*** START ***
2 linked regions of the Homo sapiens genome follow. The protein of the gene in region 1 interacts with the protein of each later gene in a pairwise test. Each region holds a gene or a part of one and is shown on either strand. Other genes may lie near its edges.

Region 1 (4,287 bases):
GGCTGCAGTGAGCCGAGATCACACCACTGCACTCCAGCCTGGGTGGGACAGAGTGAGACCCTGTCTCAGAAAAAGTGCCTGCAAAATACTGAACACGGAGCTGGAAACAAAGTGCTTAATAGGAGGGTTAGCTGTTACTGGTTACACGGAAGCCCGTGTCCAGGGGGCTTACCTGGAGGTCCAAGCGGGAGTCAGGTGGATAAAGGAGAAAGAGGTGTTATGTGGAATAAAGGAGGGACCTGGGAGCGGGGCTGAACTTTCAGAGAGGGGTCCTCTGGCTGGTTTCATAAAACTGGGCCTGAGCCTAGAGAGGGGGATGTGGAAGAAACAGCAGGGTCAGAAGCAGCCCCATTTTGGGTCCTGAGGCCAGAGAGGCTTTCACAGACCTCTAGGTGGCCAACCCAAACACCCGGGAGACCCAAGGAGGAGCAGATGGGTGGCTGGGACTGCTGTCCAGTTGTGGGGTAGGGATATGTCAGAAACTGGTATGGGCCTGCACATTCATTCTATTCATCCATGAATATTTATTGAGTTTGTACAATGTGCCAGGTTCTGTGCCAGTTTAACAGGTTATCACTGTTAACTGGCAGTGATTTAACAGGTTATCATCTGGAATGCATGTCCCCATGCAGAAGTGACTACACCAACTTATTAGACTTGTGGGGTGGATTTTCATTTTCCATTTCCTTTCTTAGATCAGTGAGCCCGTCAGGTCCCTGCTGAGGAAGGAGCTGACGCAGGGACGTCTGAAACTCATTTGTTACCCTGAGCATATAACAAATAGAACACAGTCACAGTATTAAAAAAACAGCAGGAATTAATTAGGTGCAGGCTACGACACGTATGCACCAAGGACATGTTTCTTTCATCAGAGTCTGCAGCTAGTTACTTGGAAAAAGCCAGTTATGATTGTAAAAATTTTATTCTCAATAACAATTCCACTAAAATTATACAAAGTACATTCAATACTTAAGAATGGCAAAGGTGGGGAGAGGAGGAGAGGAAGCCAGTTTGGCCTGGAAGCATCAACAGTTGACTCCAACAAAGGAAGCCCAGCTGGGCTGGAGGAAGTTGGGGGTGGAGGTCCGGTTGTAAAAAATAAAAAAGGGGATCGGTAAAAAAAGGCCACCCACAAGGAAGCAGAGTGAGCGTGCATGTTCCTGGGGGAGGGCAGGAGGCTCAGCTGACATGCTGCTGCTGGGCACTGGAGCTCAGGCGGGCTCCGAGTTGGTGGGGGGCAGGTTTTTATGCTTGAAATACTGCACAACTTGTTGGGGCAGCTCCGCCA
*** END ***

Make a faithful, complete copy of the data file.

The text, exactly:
2 linked regions of the Homo sapiens genome follow. The protein of the gene in region 1 interacts with the protein of each later gene in a pairwise test. Each region holds a gene or a part of one and is shown on either strand. Other genes may lie near its edges.

Region 1 (4,287 bases):
GGCTGCAGTGAGCCGAGATCACACCACTGCACTCCAGCCTGGGTGGGACAGAGTGAGACCCTGTCTCAGAAAAAGTGCCTGCAAAATACTGAACACGGAGCTGGAAACAAAGTGCTTAATAGGAGGGTTAGCTGTTACTGGTTACACGGAAGCCCGTGTCCAGGGGGCTTACCTGGAGGTCCAAGCGGGAGTCAGGTGGATAAAGGAGAAAGAGGTGTTATGTGGAATAAAGGAGGGACCTGGGAGCGGGGCTGAACTTTCAGAGAGGGGTCCTCTGGCTGGTTTCATAAAACTGGGCCTGAGCCTAGAGAGGGGGATGTGGAAGAAACAGCAGGGTCAGAAGCAGCCCCATTTTGGGTCCTGAGGCCAGAGAGGCTTTCACAGACCTCTAGGTGGCCAACCCAAACACCCGGGAGACCCAAGGAGGAGCAGATGGGTGGCTGGGACTGCTGTCCAGTTGTGGGGTAGGGATATGTCAGAAACTGGTATGGGCCTGCACATTCATTCTATTCATCCATGAATATTTATTGAGTTTGTACAATGTGCCAGGTTCTGTGCCAGTTTAACAGGTTATCACTGTTAACTGGCAGTGATTTAACAGGTTATCATCTGGAATGCATGTCCCCATGCAGAAGTGACTACACCAACTTATTAGACTTGTGGGGTGGATTTTCATTTTCCATTTCCTTTCTTAGATCAGTGAGCCCGTCAGGTCCCTGCTGAGGAAGGAGCTGACGCAGGGACGTCTGAAACTCATTTGTTACCCTGAGCATATAACAAATAGAACACAGTCACAGTATTAAAAAAACAGCAGGAATTAATTAGGTGCAGGCTACGACACGTATGCACCAAGGACATGTTTCTTTCATCAGAGTCTGCAGCTAGTTACTTGGAAAAAGCCAGTTATGATTGTAAAAATTTTATTCTCAATAACAATTCCACTAAAATTATACAAAGTACATTCAATACTTAAGAATGGCAAAGGTGGGGAGAGGAGGAGAGGAAGCCAGTTTGGCCTGGAAGCATCAACAGTTGACTCCAACAAAGGAAGCCCAGCTGGGCTGGAGGAAGTTGGGGGTGGAGGTCCGGTTGTAAAAAATAAAAAAGGGGATCGGTAAAAAAAGGCCACCCACAAGGAAGCAGAGTGAGCGTGCATGTTCCTGGGGGAGGGCAGGAGGCTCAGCTGACATGCTGCTGCTGGGCACTGGAGCTCAGGCGGGCTCCGAGTTGGTGGGGGGCAGGTTTTTATGCTTGAAATACTGCACAACTTGTTGGGGCAGCTCCGCCA